We are a commune of inquiring, skeptical, politically centrist, capitalist, anglophile, traditionalist New England Yankee humans, humanoids, and animals with many interests beyond and above politics. Each of us has had a high-school education (or GED), but all had ADD so didn't pay attention very well, especially the dogs. Each one of us does "try my best to be just like I am," and none of us enjoys working for others, including for Maggie, from whom we receive neither a nickel nor a dime. Freedom from nags, cranks, government, do-gooders, control-freaks and idiots is all that we ask for.
Travels with Homer. From an extraordinary essay by Halkin titled Sailing to Ithaca:
"I first set foot on the island of Ithaca by swimming ashore. This was not how it was done by Odysseus, who was carried from a ship in early dawn by the sailors conveying him on the final leg of his long journey home. “Then they stepped forth on the land,” Homer tells us, “and first they lifted Odysseus out of the hollow ship . . . and laid him down on the sand, still overpowered by sleep.”1 He would have had to be sleeping quite soundly not to awake, for we have just been told that, in beaching, the ship “ran full half her length on the shore in her swift course, at such pace was she driven by the arms of the rowers.” That must have given her a powerful jolt.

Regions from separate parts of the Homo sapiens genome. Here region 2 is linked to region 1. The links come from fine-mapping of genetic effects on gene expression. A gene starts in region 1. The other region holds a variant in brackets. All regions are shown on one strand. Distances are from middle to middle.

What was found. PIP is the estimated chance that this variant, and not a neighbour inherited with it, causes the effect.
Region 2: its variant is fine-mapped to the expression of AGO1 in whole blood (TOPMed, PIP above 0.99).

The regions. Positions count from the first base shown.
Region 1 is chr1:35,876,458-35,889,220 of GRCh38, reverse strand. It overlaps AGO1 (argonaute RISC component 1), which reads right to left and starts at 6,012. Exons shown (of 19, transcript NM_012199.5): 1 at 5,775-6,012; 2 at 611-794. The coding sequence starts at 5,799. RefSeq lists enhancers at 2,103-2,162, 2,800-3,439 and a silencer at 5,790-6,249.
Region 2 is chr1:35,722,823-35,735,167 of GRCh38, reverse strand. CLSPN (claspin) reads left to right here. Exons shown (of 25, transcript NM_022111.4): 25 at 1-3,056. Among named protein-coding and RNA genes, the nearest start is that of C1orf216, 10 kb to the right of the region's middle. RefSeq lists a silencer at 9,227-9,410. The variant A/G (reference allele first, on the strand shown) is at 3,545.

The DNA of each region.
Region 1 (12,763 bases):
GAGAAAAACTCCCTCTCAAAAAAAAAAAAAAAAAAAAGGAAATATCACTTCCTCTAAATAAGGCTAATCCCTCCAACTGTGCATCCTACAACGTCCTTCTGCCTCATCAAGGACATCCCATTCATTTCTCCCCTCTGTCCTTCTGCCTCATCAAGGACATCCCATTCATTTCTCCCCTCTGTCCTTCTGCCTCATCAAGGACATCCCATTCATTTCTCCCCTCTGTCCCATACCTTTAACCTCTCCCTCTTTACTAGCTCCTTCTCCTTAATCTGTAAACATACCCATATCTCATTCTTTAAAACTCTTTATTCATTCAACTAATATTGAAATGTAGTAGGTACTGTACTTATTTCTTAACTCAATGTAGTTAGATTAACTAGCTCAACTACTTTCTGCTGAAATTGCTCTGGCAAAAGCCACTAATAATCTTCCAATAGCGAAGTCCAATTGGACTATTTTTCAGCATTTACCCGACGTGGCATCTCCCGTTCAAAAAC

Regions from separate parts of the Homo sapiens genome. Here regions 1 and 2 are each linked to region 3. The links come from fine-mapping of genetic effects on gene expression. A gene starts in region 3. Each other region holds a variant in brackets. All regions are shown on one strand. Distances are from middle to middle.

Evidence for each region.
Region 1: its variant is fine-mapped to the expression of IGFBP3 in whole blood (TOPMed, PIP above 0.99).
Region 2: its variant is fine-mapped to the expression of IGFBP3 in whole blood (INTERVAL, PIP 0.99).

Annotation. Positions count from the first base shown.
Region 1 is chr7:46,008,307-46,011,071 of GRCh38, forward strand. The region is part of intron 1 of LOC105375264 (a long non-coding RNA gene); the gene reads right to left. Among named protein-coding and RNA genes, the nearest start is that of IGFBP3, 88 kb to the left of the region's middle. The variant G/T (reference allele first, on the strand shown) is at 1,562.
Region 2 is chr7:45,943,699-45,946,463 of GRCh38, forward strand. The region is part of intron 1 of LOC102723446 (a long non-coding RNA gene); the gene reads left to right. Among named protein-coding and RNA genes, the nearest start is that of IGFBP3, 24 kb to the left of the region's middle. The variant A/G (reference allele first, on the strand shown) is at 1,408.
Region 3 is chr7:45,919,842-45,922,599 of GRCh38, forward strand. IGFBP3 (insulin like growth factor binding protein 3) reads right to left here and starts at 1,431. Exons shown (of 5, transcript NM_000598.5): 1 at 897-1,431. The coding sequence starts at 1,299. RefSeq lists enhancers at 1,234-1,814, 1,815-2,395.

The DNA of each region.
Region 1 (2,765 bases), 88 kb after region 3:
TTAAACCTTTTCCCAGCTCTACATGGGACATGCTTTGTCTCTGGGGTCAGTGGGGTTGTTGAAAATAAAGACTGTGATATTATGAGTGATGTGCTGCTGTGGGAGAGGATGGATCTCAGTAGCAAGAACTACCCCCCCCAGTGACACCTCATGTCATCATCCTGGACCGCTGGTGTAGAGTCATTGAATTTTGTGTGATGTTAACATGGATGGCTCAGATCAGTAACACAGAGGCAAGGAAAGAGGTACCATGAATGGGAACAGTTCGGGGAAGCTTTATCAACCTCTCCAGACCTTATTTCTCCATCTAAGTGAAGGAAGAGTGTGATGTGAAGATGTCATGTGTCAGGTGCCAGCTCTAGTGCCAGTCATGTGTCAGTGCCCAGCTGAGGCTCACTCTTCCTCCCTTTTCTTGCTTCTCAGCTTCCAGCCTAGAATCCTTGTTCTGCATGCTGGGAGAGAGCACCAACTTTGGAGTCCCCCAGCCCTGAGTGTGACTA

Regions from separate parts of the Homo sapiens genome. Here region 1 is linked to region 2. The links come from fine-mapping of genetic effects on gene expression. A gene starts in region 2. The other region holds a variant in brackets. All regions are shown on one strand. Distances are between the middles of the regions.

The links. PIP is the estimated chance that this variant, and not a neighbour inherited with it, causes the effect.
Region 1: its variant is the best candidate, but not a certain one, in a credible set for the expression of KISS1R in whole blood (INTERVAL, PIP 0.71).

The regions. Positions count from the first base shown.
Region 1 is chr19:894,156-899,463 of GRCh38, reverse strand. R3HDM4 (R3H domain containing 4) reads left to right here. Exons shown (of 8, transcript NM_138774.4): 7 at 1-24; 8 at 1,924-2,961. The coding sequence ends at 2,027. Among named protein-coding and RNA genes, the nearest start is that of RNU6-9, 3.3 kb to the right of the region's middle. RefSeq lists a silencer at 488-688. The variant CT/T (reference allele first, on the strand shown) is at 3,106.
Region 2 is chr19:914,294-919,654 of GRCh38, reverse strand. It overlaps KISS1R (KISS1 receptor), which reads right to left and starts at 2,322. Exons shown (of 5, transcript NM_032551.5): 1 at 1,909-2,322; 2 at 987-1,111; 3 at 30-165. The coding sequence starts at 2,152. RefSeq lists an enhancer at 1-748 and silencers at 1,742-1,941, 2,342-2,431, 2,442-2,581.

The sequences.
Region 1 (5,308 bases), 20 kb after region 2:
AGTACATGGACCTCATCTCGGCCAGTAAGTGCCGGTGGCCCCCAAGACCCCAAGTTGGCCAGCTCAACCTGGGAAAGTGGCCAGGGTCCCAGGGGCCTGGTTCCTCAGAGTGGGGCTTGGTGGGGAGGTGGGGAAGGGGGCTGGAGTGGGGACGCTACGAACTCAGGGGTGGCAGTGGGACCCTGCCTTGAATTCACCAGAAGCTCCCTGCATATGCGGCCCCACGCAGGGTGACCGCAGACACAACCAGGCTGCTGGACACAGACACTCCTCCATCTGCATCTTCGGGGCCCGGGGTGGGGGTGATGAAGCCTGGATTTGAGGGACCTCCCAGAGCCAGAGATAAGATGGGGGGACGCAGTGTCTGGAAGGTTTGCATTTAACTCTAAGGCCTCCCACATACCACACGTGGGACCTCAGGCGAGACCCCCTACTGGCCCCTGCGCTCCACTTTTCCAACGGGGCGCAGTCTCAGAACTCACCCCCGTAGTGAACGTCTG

One cannot beach a modern yacht, which has a keel to give it stability in the water. Ancient Greek ships lacked true keels and so—at least to judge from Homer—they often capsized in rough seas. Nor did ancient Greek harbors have docks or piers. The Greek coast is rugged and its mountains continue down to plunge beneath the water line, making the drop-off too steep to allow for the sinking of pilings in Homer’s time. And while one could always moor or anchor offshore, this made loading and unloading cumbersome. The best harbor was a protected spot with enough sand or gravel for oarsmen to put a ship on."